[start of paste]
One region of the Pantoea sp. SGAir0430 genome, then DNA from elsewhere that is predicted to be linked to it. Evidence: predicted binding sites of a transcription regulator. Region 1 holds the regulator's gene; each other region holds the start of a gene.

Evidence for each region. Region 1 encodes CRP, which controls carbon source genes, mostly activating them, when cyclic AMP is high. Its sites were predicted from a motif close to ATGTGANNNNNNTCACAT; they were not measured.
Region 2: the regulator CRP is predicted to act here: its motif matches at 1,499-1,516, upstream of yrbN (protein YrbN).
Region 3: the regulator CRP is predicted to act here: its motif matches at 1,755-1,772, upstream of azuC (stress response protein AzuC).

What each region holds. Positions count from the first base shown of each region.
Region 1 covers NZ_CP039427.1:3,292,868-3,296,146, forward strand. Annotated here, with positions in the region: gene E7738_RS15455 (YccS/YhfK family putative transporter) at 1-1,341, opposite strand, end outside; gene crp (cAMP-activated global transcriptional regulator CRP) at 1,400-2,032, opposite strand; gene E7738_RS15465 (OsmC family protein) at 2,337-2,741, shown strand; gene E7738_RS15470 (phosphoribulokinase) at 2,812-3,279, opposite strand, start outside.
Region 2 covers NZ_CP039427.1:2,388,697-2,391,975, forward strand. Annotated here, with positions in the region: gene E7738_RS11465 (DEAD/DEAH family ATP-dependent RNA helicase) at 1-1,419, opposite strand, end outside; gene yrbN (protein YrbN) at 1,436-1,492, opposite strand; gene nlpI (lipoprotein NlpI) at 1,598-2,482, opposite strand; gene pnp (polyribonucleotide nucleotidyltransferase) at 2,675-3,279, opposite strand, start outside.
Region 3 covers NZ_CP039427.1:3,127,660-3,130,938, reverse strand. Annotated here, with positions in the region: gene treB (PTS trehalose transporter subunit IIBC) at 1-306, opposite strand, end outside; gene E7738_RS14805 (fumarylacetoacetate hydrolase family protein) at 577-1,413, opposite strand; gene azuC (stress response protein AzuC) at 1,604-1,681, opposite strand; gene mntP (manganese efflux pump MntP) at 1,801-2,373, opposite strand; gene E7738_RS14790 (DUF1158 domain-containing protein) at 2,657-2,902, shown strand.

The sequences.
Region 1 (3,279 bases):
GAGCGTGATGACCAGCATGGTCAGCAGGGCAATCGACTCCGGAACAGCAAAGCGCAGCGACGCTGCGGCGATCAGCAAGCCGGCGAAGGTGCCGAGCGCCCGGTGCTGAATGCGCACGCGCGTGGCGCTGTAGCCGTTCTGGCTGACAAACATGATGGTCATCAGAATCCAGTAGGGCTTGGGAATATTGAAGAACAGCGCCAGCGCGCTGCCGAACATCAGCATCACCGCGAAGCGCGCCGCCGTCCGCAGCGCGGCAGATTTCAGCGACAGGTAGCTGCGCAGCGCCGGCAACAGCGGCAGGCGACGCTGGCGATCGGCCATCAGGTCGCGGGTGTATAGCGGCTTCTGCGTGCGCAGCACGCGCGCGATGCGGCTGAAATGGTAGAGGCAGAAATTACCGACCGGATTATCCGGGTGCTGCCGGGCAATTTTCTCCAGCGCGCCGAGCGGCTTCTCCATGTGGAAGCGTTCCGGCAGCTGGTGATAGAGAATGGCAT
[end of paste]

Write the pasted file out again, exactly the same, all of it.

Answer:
One region of the Pantoea sp. SGAir0430 genome, then DNA from elsewhere that is predicted to be linked to it. Evidence: predicted binding sites of a transcription regulator. Region 1 holds the regulator's gene; each other region holds the start of a gene.

Evidence for each region. Region 1 encodes CRP, which controls carbon source genes, mostly activating them, when cyclic AMP is high. Its sites were predicted from a motif close to ATGTGANNNNNNTCACAT; they were not measured.
Region 2: the regulator CRP is predicted to act here: its motif matches at 1,499-1,516, upstream of yrbN (protein YrbN).
Region 3: the regulator CRP is predicted to act here: its motif matches at 1,755-1,772, upstream of azuC (stress response protein AzuC).

What each region holds. Positions count from the first base shown of each region.
Region 1 covers NZ_CP039427.1:3,292,868-3,296,146, forward strand. Annotated here, with positions in the region: gene E7738_RS15455 (YccS/YhfK family putative transporter) at 1-1,341, opposite strand, end outside; gene crp (cAMP-activated global transcriptional regulator CRP) at 1,400-2,032, opposite strand; gene E7738_RS15465 (OsmC family protein) at 2,337-2,741, shown strand; gene E7738_RS15470 (phosphoribulokinase) at 2,812-3,279, opposite strand, start outside.
Region 2 covers NZ_CP039427.1:2,388,697-2,391,975, forward strand. Annotated here, with positions in the region: gene E7738_RS11465 (DEAD/DEAH family ATP-dependent RNA helicase) at 1-1,419, opposite strand, end outside; gene yrbN (protein YrbN) at 1,436-1,492, opposite strand; gene nlpI (lipoprotein NlpI) at 1,598-2,482, opposite strand; gene pnp (polyribonucleotide nucleotidyltransferase) at 2,675-3,279, opposite strand, start outside.
Region 3 covers NZ_CP039427.1:3,127,660-3,130,938, reverse strand. Annotated here, with positions in the region: gene treB (PTS trehalose transporter subunit IIBC) at 1-306, opposite strand, end outside; gene E7738_RS14805 (fumarylacetoacetate hydrolase family protein) at 577-1,413, opposite strand; gene azuC (stress response protein AzuC) at 1,604-1,681, opposite strand; gene mntP (manganese efflux pump MntP) at 1,801-2,373, opposite strand; gene E7738_RS14790 (DUF1158 domain-containing protein) at 2,657-2,902, shown strand.

The sequences.
Region 1 (3,279 bases):
GAGCGTGATGACCAGCATGGTCAGCAGGGCAATCGACTCCGGAACAGCAAAGCGCAGCGACGCTGCGGCGATCAGCAAGCCGGCGAAGGTGCCGAGCGCCCGGTGCTGAATGCGCACGCGCGTGGCGCTGTAGCCGTTCTGGCTGACAAACATGATGGTCATCAGAATCCAGTAGGGCTTGGGAATATTGAAGAACAGCGCCAGCGCGCTGCCGAACATCAGCATCACCGCGAAGCGCGCCGCCGTCCGCAGCGCGGCAGATTTCAGCGACAGGTAGCTGCGCAGCGCCGGCAACAGCGGCAGGCGACGCTGGCGATCGGCCATCAGGTCGCGGGTGTATAGCGGCTTCTGCGTGCGCAGCACGCGCGCGATGCGGCTGAAATGGTAGAGGCAGAAATTACCGACCGGATTATCCGGGTGCTGCCGGGCAATTTTCTCCAGCGCGCCGAGCGGCTTCTCCATGTGGAAGCGTTCCGGCAGCTGGTGATAGAGAATGGCAT